Canada to reduce intake of intl students. What are other options for Indians?


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Amidst acute housing affordability crisis fuelled by accommodation demand by foreign students, Canada is considering a cap on the number of international students allowed to live in the country, Immigration Minister Marc Miller has announced. The final intake numbers as well as date of implementation has not been announced yet.

With reduced intake and high visa application rejection rates, Canada might no longer be the most feasible study abroad destination (AFP)
With reduced intake and high visa application rejection rates, Canada might no longer be the most feasible study abroad destination (AFP)

According to official data the number of study permit holders in Canada has tripled in the past decade, from 300,000 in 2013 to nearly 900,000 in 2023..Among them, in 2022, Indian students accounted for around 40% of all enrolment, making them Canada’s largest international student group.

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The Immigration minister announced a slew of new requirements for foreign students wanting to come study in Canada including proof of more accessible funds. Under the current system, prospective students must show that they have $10,000 in addition to money for their first year’s tuition and travel expenses. Under the new system, the $10,000 is increased to $20,635, according to a report by Canadian Broadcasting Corporation (CBC). The amount will be adjusted annually based on a Statistics Canada benchmark for living costs, the report added.

The intake curtailment announcement is not the sole deterrent for Indian students aspiring to study in Canada. Toronto Star recently reported that in the second half of 2023, nearly 40% of student visa applications from India were rejected, the highest refusal rate among all countries. The rejection reasons were categorised as ‘other’ or ‘unspecified’. Some visa applications are denied because the applicant doesn’t meet the financial requirement, or an officer may not believe the applicant will leave the country if they lose their status. It could also come down to an application being incomplete, a missing payment, or the submission of fraudulent documents.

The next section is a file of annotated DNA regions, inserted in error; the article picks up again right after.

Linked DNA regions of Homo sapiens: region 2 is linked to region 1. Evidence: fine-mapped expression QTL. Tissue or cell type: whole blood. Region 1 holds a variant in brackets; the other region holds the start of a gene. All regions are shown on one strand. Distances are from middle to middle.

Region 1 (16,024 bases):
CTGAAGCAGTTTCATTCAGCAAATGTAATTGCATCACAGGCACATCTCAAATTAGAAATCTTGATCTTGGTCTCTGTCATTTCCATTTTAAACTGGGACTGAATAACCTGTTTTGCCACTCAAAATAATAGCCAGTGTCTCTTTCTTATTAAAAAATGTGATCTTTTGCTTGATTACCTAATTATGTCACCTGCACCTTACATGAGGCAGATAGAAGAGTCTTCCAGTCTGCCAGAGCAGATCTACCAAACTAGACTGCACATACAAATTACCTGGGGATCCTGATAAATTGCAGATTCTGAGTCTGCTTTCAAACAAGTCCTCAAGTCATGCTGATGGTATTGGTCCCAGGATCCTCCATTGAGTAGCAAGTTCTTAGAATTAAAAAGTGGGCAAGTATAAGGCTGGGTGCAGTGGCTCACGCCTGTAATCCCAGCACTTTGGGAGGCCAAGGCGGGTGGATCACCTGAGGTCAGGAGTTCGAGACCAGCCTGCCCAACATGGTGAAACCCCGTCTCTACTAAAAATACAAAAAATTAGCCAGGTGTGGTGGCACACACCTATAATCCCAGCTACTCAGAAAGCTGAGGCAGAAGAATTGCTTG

With reduced intake and high visa application rejection rates, Canada might no longer be the most feasible study abroad destination. What are the other options for Indian students?

With students more concerned about affordability than ever before, Karunn Kandoi, Chief Experience Officer at ApplyBoard, predicts that in 2024 students will increasingly look at options beyond the big four (Canada, US, UK, Australia) to plot out a study abroad journey that fits their budget. Kandoi cites Ireland, South Korea and Taiwan as some of the top countries competing for international students this year, and explains the reasons for the growing popularity of these countries.

Ireland: Indian students are increasingly considering Ireland as a go-to study abroad destination. With all of its universities ranking among the top 3% globally, Ireland is known for its high-quality education. Additionally, Ireland’s focus on STEM and technology, strong support from government and institutions for international students, post-study work opportunities, and more affordable costs compared to other destinations make Ireland a stand out choice.

South Korea: During the summer of 2023, the South Korean Ministry of Education announced its South Korea 300K Project a collaborative strategy between institutions, local businesses, and government to attract 300,000 international students by 2027. This project aims to reduce language barriers by introducing more lenient testing measures and streamline permanent residency applications, allowing eligible students to obtain Permanent Residence (PR) after three years instead of six.

Taiwan: Taiwan is planning to recruit over 320,000 students by 2030 and increase its post-graduation retention rate from 40% to 70%. The Taiwanese Ministry of Education will also facilitate the establishment of special fast-track courses, especially in STEM fields, encompassing double bachelor programs, two-year bachelor degrees, and two-year master’s and doctoral programs, added Kandol.

Mamta Shekhawat, Founder, gradding.com, on the other hand, picks Malta, Hungary and Italy as very feasible options. “Hungary is a very good option because of affordability, quality, and variety of programs and renowned universities to choose from. Annual tuition fee in Hungary is about €2,000 with monthly accommodation rent being in the range of €90-150. Italy can also be a great choice – monthly rent ranges between €200 and €300 while the annual tuition fee is between €900 and €4,000. Malta is getting very popular, too. Here, the monthly rent is around €700 and annual tuition fee is between €5,000 and €7,500,” added Shekhawat, who suggests that while selecting a study abroad destination, it is imperative for students to take into account cost of living, scholarships, part-time, among the mandatory visa & tuition fees.

“Explore Germany, where a thriving academic landscape and remarkable affordability have led to a 107% increase in Indian student enrolment. Spain, with its faster visa process (30-60 days) and lower cost of living, is a welcoming option. For those seeking vibrant cultural experiences, Dubai stands out with its streamlined visa procedure (15-20 days) and dynamic educational infrastructure. Singapore is Asia’s academic powerhouse, has witnessed a tenfold increase in Indian students within a year. France has also dedicated to host 30,000 Indian students by 2030 New Zealand and Ireland are also emerging as attractive options and Malta is booming, with a 103% increase in student numbers in just one year”, says Mayank Maheshwari, COO & Co-Founder, University Living.



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